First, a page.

Sandra Ireland’s third novel, The Unmaking of Ellie Rook cements her place as the queen of Scottish folklore-inspired domestic noir. Loosely based around the legend of Finella, a noblewoman who lured a Scottish king to his death in revenge for the murder of her son, The Unmaking of Ellie Rook is a contemporary work exploring family secrets, abusive relationships and love.
Ellie Rook is working abroad when she receives a phone call from Scotland that forces her home. Her mother has gone missing near a treacherous waterfall.
As head of the family and owner of a scrapyard, Lawler Rook is obsessed with routine. Whilst Ellie lived as she pleased when travelling, on her return she is expected to attend to her father’s demands, which at times prove frustrating. However, the family is close-knit with neighbours and acquaintances regarded as outsiders. The threat of violence circles like a gull on the wing. Memories surface as Ellie questions events from her childhood, making her uncertain whom to trust.
The toxic atmosphere of the scrapyard setting, the dirt and danger, builds fear and dread, drawing the reader deeper into the enclosed world Lawler has created.
Whilst the focus on abusive relationships is realistic it is also sensitively handled, with scenes thoughtfully balanced rather than shocking for the sake of effect. A further strength of Ireland’s writing is her ability to create a vivid sense of the ancient forest and the east coast beach with its wild, ragged sea.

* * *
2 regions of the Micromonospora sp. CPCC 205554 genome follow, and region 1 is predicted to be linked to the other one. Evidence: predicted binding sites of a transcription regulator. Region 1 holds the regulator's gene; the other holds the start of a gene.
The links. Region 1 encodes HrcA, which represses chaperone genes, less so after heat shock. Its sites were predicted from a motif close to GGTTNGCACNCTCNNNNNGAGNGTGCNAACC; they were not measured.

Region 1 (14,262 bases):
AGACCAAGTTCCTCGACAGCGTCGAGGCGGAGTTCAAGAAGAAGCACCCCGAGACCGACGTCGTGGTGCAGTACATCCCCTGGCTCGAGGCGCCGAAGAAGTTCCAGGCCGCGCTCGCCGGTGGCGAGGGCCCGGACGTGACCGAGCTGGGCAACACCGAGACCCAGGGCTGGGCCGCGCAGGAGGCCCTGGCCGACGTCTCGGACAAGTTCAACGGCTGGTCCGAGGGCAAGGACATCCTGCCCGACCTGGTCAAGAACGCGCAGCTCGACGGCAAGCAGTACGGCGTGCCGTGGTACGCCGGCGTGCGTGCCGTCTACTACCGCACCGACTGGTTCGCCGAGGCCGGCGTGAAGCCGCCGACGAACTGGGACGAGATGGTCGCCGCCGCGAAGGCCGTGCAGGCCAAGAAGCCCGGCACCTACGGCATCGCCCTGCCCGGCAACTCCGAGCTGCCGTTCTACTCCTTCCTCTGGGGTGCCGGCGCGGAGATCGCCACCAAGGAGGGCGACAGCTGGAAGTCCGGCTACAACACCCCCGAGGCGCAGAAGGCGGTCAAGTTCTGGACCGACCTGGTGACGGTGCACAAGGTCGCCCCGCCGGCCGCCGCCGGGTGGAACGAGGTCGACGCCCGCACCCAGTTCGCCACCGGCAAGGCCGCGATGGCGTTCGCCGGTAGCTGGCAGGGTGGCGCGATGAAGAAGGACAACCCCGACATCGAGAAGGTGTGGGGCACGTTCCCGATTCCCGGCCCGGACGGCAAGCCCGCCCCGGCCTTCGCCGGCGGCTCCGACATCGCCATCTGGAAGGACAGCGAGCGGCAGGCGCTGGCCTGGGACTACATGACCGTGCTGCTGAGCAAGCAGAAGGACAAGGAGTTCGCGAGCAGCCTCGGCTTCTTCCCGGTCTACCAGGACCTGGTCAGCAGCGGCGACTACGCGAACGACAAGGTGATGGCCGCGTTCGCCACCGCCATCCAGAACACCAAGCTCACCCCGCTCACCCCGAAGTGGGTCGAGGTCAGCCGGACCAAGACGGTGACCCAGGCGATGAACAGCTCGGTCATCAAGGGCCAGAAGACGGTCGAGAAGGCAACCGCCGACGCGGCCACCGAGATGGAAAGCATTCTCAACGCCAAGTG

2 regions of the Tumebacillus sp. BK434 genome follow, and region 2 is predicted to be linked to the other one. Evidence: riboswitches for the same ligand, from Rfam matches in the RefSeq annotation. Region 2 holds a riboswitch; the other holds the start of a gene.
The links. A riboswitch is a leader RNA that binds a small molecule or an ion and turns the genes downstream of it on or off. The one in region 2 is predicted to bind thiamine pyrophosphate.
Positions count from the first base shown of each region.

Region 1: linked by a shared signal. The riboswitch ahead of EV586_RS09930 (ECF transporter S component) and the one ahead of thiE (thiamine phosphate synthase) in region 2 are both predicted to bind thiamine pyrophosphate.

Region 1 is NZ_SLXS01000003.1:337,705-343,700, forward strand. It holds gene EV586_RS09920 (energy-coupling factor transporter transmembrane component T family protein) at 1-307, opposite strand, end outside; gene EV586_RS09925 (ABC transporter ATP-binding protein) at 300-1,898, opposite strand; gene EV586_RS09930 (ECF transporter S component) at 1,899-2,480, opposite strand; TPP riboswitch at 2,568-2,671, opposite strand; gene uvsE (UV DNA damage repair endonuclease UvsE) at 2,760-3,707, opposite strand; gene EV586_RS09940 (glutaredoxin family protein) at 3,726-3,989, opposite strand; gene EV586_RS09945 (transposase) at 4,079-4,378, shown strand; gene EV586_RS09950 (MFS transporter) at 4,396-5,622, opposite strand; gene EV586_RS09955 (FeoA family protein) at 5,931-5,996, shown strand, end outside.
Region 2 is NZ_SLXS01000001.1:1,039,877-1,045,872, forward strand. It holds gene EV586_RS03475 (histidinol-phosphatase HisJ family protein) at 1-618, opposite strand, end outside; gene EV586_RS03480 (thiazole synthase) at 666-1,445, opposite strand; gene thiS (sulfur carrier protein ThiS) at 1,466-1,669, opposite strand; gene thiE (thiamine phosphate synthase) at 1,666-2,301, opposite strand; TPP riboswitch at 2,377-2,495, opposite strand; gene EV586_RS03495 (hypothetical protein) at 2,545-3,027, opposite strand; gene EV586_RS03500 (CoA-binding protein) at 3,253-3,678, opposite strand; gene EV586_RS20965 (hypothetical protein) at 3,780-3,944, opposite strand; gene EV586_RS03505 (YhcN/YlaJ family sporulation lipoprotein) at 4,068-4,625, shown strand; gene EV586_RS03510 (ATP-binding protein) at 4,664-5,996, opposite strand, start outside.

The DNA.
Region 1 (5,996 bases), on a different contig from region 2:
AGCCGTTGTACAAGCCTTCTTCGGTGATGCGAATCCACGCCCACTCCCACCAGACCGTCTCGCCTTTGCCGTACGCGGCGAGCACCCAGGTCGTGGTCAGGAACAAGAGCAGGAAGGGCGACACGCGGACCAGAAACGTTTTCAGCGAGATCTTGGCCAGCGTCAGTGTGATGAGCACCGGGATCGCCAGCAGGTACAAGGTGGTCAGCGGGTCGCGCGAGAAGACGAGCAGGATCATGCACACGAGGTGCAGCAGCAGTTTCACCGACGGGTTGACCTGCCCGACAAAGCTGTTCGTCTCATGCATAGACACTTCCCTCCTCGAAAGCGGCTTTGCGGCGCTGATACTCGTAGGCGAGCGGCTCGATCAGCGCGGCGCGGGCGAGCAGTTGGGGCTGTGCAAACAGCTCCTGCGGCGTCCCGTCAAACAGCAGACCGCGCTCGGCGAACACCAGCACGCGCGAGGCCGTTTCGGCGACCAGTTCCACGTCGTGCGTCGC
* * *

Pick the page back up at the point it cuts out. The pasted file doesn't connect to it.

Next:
She employs a deceptively simple writing style that is multi-layered, twisting smoothly. Snappy chapters make it easy to race through a chunk in one sitting. Even the secondary characters, such as Ellie’s brother, River, and Piotr, her love interest, crackle with energy. Ireland’s writing of emotion is confident and assured.
And so it should be, as her debut novel, Beneath The Skin was nominated for a Saltire Society First Book of the Year Award in 2017. As well as writing novels and poetry, Ireland tutors at Dundee University and is part of the Chasing Time author team offering writing workshops and retreats at Rosely Country House Hotel, a Gothic mansion resting in the Angus countryside.
Meanwhile, readers must hope that Ireland’s interest in Scottish folklore continues, inspiring more in the vein of The Unmaking Of Ellie Rook.